See figure 2)

The research also recognizes that many consumer-products manufacturers who use recycled container material (in everything from bottles and fleece and fiberglass), do so to reduce energy use, emissions and other pollution, reduce production costs and meet internal or industry sustainability goals.

Increasing the quantity and quality of recovered glass containers available for beneficiation, for example, can increase the amount of high-value, furnace-ready cullet for bottle manufacturing and decrease the amount sent to landfill as residual.

Superior performance rates for recovered quantities and improved quality of material is consistently higher in CDR versus curbside collection systems. In fact, glass manufacturers report a strong correlation between their use of recycled content and the availability of cullet from US States with CDR programs. Specifically, a large bottle glass manufacturer with facilities throughout the US reports average recycled-content rates of 72 per cent in CDR states, 24 per cent in states that border CDR states, and only 12 per cent in non-CDR states.

Similarly, increasing the recovery of high quality PET bottles is paramount to the domestic reclamation industry. Currently about 41 percent of US PET processing capacity sits idle;
56 percent of all bottles recovered annually (primarily those from curbside programs) are shipped overseas. This represents another 400,000 tons of material that could potentially generate 800 new direct jobs in PET reclamation alone, and many more indirect and induced jobs.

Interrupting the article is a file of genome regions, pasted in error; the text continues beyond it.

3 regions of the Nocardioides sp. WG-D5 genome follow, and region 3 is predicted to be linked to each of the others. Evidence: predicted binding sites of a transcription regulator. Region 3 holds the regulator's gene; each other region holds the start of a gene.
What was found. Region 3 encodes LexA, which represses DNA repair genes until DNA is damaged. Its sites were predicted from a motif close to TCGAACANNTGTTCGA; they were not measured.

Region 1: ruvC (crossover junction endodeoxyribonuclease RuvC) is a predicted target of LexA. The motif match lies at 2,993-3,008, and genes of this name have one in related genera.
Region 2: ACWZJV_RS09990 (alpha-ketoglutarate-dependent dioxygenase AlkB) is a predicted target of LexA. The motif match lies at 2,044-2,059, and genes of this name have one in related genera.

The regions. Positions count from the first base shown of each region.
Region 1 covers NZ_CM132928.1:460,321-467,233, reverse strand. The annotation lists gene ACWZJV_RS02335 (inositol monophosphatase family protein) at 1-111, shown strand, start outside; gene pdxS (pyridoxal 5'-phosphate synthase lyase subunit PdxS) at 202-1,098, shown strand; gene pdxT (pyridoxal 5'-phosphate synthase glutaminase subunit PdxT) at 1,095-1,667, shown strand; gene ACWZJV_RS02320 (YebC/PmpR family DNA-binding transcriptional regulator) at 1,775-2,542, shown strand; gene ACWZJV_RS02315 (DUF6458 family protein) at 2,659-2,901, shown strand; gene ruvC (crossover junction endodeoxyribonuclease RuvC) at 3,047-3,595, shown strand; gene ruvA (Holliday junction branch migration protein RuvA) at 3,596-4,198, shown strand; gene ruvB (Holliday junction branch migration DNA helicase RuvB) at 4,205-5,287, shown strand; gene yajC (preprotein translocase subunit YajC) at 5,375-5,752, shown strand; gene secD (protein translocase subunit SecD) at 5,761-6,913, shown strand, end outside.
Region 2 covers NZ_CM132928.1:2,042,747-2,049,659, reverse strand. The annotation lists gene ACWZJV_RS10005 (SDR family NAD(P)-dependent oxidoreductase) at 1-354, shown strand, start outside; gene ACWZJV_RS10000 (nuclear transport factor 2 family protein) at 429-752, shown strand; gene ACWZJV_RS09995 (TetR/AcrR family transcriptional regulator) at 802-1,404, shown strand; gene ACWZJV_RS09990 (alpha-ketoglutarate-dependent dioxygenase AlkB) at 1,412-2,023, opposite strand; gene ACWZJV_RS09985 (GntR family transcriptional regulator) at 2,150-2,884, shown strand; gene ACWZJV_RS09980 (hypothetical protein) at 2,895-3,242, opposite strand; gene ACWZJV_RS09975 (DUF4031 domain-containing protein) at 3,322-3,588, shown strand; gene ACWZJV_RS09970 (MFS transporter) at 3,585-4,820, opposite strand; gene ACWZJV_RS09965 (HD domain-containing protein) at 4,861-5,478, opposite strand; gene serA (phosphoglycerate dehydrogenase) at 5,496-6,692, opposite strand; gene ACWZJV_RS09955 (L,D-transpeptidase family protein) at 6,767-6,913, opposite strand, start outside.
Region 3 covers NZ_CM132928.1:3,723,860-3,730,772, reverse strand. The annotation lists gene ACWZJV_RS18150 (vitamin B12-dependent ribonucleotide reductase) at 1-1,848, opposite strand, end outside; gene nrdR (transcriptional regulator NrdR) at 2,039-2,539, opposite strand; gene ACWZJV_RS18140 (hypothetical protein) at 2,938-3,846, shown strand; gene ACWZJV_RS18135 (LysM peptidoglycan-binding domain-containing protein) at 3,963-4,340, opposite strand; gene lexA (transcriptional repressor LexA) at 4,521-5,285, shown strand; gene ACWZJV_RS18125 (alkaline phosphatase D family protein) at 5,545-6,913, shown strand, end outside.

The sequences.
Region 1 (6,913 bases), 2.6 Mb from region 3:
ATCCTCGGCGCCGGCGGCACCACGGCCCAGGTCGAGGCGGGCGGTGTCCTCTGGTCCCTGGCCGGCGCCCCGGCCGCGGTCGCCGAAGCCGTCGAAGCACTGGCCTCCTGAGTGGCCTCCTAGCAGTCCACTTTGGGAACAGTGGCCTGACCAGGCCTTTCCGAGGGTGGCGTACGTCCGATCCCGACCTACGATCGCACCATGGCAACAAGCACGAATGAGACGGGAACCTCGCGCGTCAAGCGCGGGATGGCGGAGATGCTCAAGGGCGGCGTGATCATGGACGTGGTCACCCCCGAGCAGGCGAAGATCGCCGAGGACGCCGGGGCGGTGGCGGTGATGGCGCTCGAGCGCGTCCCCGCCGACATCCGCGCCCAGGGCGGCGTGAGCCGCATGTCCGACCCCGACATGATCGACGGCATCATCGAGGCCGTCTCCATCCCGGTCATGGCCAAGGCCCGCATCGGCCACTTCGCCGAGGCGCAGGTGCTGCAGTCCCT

These market dynamics illustrate the economic opportunity and increased domestic jobs available when greater quantities of high-quality material are recovered. Cheap labor in China and India (the primary foreign markets for Canadian recyclables) make it difficult to sort materials economically when collection results in mixed, dirty material. The benefits of upfront source separation mean that the material is more likely re-processed (converted) and used as raw material by manufacturers here in Canada.

The findings suggest that recycling policies that target very high collection rates, material-by-material, and ensure recyclables can be economically converted domestically, will not only increase jobs involved in collection, transport and processing, but support Canadian manufacturers as well.

Clarissa Morawski is principal of CM Consulting in Peterborough, Ontario. Contact Clarissa at